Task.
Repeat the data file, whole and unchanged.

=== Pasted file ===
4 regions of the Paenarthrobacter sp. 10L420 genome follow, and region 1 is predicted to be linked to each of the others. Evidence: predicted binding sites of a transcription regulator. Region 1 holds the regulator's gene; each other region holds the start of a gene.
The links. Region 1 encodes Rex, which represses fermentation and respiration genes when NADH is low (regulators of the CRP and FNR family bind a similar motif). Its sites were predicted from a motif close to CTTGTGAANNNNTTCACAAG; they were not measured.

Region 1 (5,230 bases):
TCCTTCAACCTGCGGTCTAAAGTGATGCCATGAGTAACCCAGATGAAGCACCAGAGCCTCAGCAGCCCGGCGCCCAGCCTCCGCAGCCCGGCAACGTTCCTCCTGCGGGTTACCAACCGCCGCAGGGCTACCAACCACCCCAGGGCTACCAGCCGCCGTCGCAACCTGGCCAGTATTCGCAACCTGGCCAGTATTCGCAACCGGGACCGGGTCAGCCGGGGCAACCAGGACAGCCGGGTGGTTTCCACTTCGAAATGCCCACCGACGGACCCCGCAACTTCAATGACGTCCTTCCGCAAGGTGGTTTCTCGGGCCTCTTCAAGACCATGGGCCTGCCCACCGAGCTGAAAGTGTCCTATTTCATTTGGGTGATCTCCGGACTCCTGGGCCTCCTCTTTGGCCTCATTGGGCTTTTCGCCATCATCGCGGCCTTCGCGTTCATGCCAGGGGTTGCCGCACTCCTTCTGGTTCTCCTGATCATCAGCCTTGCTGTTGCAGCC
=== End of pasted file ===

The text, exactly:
4 regions of the Paenarthrobacter sp. 10L420 genome follow, and region 1 is predicted to be linked to each of the others. Evidence: predicted binding sites of a transcription regulator. Region 1 holds the regulator's gene; each other region holds the start of a gene.
The links. Region 1 encodes Rex, which represses fermentation and respiration genes when NADH is low (regulators of the CRP and FNR family bind a similar motif). Its sites were predicted from a motif close to CTTGTGAANNNNTTCACAAG; they were not measured.

Region 1 (5,230 bases):
TCCTTCAACCTGCGGTCTAAAGTGATGCCATGAGTAACCCAGATGAAGCACCAGAGCCTCAGCAGCCCGGCGCCCAGCCTCCGCAGCCCGGCAACGTTCCTCCTGCGGGTTACCAACCGCCGCAGGGCTACCAACCACCCCAGGGCTACCAGCCGCCGTCGCAACCTGGCCAGTATTCGCAACCTGGCCAGTATTCGCAACCGGGACCGGGTCAGCCGGGGCAACCAGGACAGCCGGGTGGTTTCCACTTCGAAATGCCCACCGACGGACCCCGCAACTTCAATGACGTCCTTCCGCAAGGTGGTTTCTCGGGCCTCTTCAAGACCATGGGCCTGCCCACCGAGCTGAAAGTGTCCTATTTCATTTGGGTGATCTCCGGACTCCTGGGCCTCCTCTTTGGCCTCATTGGGCTTTTCGCCATCATCGCGGCCTTCGCGTTCATGCCAGGGGTTGCCGCACTCCTTCTGGTTCTCCTGATCATCAGCCTTGCTGTTGCAGCC